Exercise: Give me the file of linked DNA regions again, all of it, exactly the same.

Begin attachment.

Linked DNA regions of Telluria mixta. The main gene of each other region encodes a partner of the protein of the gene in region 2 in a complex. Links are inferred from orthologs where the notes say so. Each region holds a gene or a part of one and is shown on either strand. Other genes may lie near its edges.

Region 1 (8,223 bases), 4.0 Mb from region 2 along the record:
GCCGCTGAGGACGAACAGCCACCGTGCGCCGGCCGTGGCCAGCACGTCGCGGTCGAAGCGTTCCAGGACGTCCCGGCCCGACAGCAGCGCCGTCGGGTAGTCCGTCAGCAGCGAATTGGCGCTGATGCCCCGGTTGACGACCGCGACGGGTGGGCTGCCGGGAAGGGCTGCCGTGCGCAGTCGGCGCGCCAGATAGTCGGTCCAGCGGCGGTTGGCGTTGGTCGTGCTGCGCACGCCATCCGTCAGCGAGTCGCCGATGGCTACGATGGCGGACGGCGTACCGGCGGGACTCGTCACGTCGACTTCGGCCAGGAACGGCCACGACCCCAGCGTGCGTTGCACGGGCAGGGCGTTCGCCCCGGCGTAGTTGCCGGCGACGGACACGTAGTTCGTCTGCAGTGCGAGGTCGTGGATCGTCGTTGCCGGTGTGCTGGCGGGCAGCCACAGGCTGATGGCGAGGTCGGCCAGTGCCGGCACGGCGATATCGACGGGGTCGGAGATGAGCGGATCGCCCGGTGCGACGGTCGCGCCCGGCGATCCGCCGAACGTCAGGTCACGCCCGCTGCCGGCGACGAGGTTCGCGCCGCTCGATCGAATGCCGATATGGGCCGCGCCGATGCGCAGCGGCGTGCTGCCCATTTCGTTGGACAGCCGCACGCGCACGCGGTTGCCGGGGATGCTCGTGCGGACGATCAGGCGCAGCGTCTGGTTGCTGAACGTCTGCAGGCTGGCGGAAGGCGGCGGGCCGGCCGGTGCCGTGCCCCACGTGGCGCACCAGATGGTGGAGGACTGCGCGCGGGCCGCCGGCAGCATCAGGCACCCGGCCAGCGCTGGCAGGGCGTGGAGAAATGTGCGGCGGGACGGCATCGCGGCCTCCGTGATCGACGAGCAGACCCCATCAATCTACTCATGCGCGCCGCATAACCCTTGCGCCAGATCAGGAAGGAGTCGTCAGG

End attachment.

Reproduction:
Linked DNA regions of Telluria mixta. The main gene of each other region encodes a partner of the protein of the gene in region 2 in a complex. Links are inferred from orthologs where the notes say so. Each region holds a gene or a part of one and is shown on either strand. Other genes may lie near its edges.

Region 1 (8,223 bases), 4.0 Mb from region 2 along the record:
GCCGCTGAGGACGAACAGCCACCGTGCGCCGGCCGTGGCCAGCACGTCGCGGTCGAAGCGTTCCAGGACGTCCCGGCCCGACAGCAGCGCCGTCGGGTAGTCCGTCAGCAGCGAATTGGCGCTGATGCCCCGGTTGACGACCGCGACGGGTGGGCTGCCGGGAAGGGCTGCCGTGCGCAGTCGGCGCGCCAGATAGTCGGTCCAGCGGCGGTTGGCGTTGGTCGTGCTGCGCACGCCATCCGTCAGCGAGTCGCCGATGGCTACGATGGCGGACGGCGTACCGGCGGGACTCGTCACGTCGACTTCGGCCAGGAACGGCCACGACCCCAGCGTGCGTTGCACGGGCAGGGCGTTCGCCCCGGCGTAGTTGCCGGCGACGGACACGTAGTTCGTCTGCAGTGCGAGGTCGTGGATCGTCGTTGCCGGTGTGCTGGCGGGCAGCCACAGGCTGATGGCGAGGTCGGCCAGTGCCGGCACGGCGATATCGACGGGGTCGGAGATGAGCGGATCGCCCGGTGCGACGGTCGCGCCCGGCGATCCGCCGAACGTCAGGTCACGCCCGCTGCCGGCGACGAGGTTCGCGCCGCTCGATCGAATGCCGATATGGGCCGCGCCGATGCGCAGCGGCGTGCTGCCCATTTCGTTGGACAGCCGCACGCGCACGCGGTTGCCGGGGATGCTCGTGCGGACGATCAGGCGCAGCGTCTGGTTGCTGAACGTCTGCAGGCTGGCGGAAGGCGGCGGGCCGGCCGGTGCCGTGCCCCACGTGGCGCACCAGATGGTGGAGGACTGCGCGCGGGCCGCCGGCAGCATCAGGCACCCGGCCAGCGCTGGCAGGGCGTGGAGAAATGTGCGGCGGGACGGCATCGCGGCCTCCGTGATCGACGAGCAGACCCCATCAATCTACTCATGCGCGCCGCATAACCCTTGCGCCAGATCAGGAAGGAGTCGTCAGG